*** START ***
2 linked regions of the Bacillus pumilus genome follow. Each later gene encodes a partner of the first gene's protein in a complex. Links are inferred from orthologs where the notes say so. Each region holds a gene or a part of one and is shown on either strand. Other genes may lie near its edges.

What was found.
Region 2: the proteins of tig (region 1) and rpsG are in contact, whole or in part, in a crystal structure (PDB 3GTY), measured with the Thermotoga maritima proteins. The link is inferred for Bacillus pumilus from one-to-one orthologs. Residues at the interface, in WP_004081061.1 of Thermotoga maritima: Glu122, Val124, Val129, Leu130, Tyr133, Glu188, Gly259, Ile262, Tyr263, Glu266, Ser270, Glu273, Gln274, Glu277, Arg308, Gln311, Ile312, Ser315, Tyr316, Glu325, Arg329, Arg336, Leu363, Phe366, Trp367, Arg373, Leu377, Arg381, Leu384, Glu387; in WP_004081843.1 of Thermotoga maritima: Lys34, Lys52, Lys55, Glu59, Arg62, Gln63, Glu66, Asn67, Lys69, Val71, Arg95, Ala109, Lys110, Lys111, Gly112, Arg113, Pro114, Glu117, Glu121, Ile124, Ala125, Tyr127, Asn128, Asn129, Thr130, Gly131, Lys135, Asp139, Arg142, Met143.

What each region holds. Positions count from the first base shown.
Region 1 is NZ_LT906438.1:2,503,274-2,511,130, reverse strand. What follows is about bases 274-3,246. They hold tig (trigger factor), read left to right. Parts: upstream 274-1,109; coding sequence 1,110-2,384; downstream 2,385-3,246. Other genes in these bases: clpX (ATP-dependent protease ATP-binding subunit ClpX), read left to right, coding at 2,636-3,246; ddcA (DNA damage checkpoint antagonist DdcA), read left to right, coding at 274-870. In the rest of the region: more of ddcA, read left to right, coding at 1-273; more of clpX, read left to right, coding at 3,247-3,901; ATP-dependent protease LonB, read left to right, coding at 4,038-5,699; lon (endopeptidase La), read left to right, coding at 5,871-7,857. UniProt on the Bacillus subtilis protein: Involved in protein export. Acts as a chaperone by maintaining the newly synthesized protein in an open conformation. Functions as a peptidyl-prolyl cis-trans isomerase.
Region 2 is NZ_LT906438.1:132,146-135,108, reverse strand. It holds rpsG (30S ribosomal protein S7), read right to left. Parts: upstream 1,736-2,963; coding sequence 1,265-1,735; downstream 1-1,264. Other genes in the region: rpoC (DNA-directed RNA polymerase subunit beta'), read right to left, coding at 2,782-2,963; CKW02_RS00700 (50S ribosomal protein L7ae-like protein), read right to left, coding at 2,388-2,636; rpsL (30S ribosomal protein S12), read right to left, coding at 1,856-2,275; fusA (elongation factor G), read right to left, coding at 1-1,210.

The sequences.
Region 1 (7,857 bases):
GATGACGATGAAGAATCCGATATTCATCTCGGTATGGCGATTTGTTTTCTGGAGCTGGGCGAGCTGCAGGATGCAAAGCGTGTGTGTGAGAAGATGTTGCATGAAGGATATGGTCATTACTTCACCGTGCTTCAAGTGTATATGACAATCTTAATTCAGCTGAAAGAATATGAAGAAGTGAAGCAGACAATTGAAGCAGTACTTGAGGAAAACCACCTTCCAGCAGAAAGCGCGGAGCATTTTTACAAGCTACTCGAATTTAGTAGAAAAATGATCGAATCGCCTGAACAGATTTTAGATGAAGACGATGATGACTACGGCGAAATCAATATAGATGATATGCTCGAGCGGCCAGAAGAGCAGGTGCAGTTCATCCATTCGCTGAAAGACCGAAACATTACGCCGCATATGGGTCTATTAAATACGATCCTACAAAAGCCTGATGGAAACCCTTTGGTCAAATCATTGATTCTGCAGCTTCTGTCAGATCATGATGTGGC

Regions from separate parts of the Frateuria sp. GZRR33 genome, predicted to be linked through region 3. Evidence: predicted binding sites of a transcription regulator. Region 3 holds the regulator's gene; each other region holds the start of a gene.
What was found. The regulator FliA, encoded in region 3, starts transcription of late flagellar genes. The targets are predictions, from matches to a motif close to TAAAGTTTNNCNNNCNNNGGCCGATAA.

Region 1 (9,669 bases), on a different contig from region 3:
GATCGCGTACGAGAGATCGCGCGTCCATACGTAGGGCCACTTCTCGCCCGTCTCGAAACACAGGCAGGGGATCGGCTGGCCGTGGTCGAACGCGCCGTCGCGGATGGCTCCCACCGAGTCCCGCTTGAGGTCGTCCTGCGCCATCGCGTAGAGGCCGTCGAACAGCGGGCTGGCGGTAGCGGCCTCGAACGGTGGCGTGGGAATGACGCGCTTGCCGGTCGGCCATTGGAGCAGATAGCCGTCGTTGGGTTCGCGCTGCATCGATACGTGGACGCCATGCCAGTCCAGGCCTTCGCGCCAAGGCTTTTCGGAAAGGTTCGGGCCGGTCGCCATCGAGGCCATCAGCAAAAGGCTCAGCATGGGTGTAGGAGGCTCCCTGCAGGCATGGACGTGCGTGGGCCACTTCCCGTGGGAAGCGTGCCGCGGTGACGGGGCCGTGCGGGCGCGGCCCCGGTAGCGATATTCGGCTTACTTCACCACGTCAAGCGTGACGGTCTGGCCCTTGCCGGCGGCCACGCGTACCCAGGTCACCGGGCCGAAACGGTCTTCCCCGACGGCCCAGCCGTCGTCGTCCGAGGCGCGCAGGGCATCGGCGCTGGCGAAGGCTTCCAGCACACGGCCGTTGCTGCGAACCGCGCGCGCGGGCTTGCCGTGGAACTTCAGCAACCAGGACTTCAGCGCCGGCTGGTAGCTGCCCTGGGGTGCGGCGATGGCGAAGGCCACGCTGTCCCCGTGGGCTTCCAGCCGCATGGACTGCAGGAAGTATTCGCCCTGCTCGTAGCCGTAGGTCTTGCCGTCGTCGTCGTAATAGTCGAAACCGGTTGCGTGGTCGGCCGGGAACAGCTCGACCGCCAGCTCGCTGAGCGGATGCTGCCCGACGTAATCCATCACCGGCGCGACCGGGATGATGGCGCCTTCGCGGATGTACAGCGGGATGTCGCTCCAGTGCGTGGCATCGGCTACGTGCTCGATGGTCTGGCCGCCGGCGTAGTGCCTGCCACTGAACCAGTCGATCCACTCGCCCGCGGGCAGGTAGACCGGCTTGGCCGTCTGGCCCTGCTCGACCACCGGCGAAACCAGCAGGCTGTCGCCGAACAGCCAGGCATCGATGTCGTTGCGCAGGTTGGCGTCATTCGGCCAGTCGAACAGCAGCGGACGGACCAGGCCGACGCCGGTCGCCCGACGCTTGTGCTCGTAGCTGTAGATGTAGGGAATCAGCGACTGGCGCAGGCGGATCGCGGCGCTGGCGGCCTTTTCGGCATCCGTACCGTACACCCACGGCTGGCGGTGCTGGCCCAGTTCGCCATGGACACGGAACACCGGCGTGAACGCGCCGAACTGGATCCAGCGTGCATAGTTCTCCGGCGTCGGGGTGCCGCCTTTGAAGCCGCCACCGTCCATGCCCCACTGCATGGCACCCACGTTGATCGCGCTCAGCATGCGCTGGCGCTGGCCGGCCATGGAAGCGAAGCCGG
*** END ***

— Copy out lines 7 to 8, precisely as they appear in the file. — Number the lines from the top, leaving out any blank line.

The sequences.
Region 1 (7,857 bases):